Sitting in the stands and patrolling the sidelines, the parents are candid about why they keep their children’s days full of sports and other activities. The West End is filled with boarded-up homes, rundown businesses and vacant lots. Though Louisville won a $30 million federal grant for the redevelopment of a public housing site, residents say more is needed to fight the drugs and violence that have the city in a vise grip. As in many of Louisville’s regional brethren, heroin remains the main drug game in town, both for the addicts and the 25 active gangs that help traffic the product. Although the 150 nonfatal shootings through June 28 represent a dip compared with this point last year, the increased homicide rate means the incidents are becoming deadlier.

Whether it’s a morning at Rajon Rondo’s youth basketball camp (Rondo was born in Louisville and played three years of high school ball here) or an evening at football practice, the days are packed so that the boys can go from one thing to the next without having to think about the violence, or see the yellow police tape, happening around them.

Jermaine “Chief” Cameron Jr shoots hoops on the street outside his home in the Portland Neighborhood of Louisville.

Philip Scott Andrews for The Undefeated

“I know that when they’re at practice that I don’t have to worry about them being caught up in gunshots,” said Anthony McClenney, Berry’s uncle. “You know for these two hours that these kids are going to be safe.”

It’s a sentiment echoed by Toni Wilcox, the mother of another We the Best player, Marlon Harbin III.

“It’s easy to get caught up in the wrong things with the wrong people,” she said. “I’m happy my son has something to do.”

The week of Lee McGee’s death, the assistant coaches and parents didn’t plan to see Patrick McGee for the team’s Thursday practice. Yet he was there for the 6 p.m. start. He needed the players for support as much as they needed him for his coaching and leadership.

“He didn’t want to let the kids down,” said Allen Evans III, an assistant coach who helped start a GoFundMe campaign to help cover expenses for the Orlando trip. “Even though he was going through things, we could see how much he loved being there.”

The message? Play as hard as they could and for the love of each other. From there, the team got to running.


Last week, about 30 minutes before the start of practice, Patrick McGee and a group of 14 family and friends, including three toddlers, carry 26 blue, white and gold balloons toward where Lee McGee is buried. It’s 16 days before what would have been his 27th birthday. Sipping on a couple of bottles of Luc Belaire Luxe champagne, his brother’s favorite, Patrick McGee and a couple of others pour some out on his plot. On the count of three, they release the balloons, staring at them as they drift into the blue Kentucky sky.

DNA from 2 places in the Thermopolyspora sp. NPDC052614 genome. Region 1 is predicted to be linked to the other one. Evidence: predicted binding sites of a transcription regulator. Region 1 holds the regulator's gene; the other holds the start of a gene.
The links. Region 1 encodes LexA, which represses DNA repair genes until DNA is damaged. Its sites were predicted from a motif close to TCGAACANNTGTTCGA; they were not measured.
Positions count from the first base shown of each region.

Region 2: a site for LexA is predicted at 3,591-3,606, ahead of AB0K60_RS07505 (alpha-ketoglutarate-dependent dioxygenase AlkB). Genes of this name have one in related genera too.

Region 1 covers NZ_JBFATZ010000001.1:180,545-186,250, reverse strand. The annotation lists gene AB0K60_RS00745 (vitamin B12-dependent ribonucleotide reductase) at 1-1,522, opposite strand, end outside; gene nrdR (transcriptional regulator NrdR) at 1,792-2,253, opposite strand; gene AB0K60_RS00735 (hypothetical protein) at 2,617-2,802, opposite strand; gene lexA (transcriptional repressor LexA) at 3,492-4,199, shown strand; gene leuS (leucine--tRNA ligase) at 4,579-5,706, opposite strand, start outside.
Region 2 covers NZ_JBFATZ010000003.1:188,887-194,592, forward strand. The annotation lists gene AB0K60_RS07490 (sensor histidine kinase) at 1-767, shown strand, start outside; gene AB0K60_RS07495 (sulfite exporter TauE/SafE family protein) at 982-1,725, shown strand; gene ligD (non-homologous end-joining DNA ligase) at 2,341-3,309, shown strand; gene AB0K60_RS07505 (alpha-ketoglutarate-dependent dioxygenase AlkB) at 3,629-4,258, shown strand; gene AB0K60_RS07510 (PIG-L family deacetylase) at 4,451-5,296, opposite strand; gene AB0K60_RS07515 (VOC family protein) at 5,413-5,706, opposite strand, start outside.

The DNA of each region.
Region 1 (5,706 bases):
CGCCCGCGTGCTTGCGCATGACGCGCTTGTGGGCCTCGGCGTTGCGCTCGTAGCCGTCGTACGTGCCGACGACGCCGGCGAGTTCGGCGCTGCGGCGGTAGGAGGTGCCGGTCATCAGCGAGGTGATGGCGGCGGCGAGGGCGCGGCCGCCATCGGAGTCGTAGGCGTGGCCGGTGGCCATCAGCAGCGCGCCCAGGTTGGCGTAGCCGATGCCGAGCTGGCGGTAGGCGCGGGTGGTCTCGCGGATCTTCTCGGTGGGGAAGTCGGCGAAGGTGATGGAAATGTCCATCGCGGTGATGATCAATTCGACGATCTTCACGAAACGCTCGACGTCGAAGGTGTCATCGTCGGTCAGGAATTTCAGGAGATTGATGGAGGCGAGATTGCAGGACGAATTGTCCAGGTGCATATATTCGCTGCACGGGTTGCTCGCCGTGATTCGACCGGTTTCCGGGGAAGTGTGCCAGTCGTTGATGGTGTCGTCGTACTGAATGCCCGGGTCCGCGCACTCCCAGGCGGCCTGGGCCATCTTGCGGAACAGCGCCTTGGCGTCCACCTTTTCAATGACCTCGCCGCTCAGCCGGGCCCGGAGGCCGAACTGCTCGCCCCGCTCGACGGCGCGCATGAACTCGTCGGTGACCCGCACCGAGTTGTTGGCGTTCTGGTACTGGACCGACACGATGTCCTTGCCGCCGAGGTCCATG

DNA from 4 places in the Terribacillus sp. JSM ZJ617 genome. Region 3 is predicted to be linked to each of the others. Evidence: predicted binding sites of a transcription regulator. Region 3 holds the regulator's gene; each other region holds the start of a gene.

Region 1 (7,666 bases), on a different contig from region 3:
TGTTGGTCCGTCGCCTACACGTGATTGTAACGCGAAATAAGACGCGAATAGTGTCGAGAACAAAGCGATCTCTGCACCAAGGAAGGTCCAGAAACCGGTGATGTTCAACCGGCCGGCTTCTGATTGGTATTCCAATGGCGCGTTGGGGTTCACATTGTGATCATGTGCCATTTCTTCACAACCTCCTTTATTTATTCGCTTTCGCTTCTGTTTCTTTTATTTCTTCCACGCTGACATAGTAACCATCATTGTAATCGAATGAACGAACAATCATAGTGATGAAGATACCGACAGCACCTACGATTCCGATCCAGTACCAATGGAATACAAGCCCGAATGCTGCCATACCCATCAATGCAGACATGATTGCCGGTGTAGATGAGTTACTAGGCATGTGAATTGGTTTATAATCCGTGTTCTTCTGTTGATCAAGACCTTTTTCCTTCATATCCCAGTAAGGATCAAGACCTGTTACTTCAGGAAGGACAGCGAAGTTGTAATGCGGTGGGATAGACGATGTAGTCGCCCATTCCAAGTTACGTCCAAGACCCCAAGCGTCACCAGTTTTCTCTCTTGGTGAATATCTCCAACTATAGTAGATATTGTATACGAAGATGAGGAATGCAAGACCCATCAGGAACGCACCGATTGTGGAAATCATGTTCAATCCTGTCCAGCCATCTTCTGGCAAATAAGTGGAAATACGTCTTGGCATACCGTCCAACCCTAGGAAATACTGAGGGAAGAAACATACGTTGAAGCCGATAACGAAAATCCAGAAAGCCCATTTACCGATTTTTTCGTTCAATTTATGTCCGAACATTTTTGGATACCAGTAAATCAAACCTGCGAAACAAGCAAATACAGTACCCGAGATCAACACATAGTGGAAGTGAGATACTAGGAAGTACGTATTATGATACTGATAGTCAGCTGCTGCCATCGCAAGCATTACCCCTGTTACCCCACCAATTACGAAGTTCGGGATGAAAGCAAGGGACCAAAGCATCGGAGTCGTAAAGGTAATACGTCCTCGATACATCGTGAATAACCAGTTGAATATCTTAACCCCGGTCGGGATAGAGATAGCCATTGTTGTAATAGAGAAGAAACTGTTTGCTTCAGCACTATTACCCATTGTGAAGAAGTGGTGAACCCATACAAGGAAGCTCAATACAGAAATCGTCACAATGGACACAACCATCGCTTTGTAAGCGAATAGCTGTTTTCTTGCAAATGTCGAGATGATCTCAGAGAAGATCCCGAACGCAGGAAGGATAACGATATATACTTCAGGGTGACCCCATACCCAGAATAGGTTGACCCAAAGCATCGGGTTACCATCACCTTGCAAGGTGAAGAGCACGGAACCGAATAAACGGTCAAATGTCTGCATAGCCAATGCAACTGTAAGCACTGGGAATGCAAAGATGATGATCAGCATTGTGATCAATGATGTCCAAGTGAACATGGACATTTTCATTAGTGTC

“Love you, Lee Andrew,” his mother says.

Patrick McGee shows a dog tag he had made to remember his brother, Lee Andrew McGee, who was killed in a shooting in March.

Philip Scott Andrews for The Undefeated

Smiling and jumping up and down near his father’s final resting place, Lee McGee’s 4-year-old son, Lee Jr., has a message of his own: “Love you, Daddy!”

Patrick McGee pours out some more champagne before saying his goodbyes. Now, it’s time to make the 15-minute drive to the gym. Nationals are almost here. The team needs its coach. And the coach needs his team.

JAY-Z responds to Beyoncé and other news of the week The Week That Was June 26-30

Monday 06.26.17

The 2017 BET Awards finally ended at midnight ET. Following a dust-up between rappers Migos and Joe Budden at the awards show, adult film star Brian Pumper tweeted he “woulda smacked fire outta all 3 of the migos.” After meeting Boston Celtics guard Isaiah Thomas two years ago, NBA Hall of Famer Allen Iverson told Thomas he loved his game and then went to a spades tournament. Despite being rated the worst point guard defender in the NBA, Thomas received a vote for the All-Defensive teams. For the first time in Pew Research Center history, a majority of Republicans do not oppose same-sex marriage. White House adviser Ivanka Trump, who holds a political position, said she tries “to stay out of politics.” In “of course it was Mississippi” news, a historical marker commemorating teenager Emmett Till, who was kidnapped and lynched, was vandalized. The White House Twitter account sent out a graphic stating that Obamacare was supposed to cover over 23 million Americans by 2017 but has only reached 10 million, saying the Obama administration was “off by 100%.” Tiger blood enthusiast Charlie Sheen is auctioning off Babe Ruth’s championship ring; the bidding has surpassed $600,000. A group that opposes the GOP-authored health care reform bill flew a banner over the West Virginia state capitol targeting Sen. Dean Heller, the only problem being that Heller is a senator from Nevada. Taylor Swift sent a congratulatory video message to NBA MVP Russell Westbrook, jokingly acknowledging that she taught Westbrook how to play basketball, dribble, and “shoot hoops.” The father of loudmouth parent LaVar Ball agrees with his son that he could’ve beaten Michael Jordan one-on-one. Later that day, LaVar Ball appeared on WWE’s Monday Night Raw with his sons, 15-year-old LaMelo and 19-year-old Lonzo; LaMelo yelled “beat that n—-s a–” twice into a live microphone.

Tuesday 06.27.17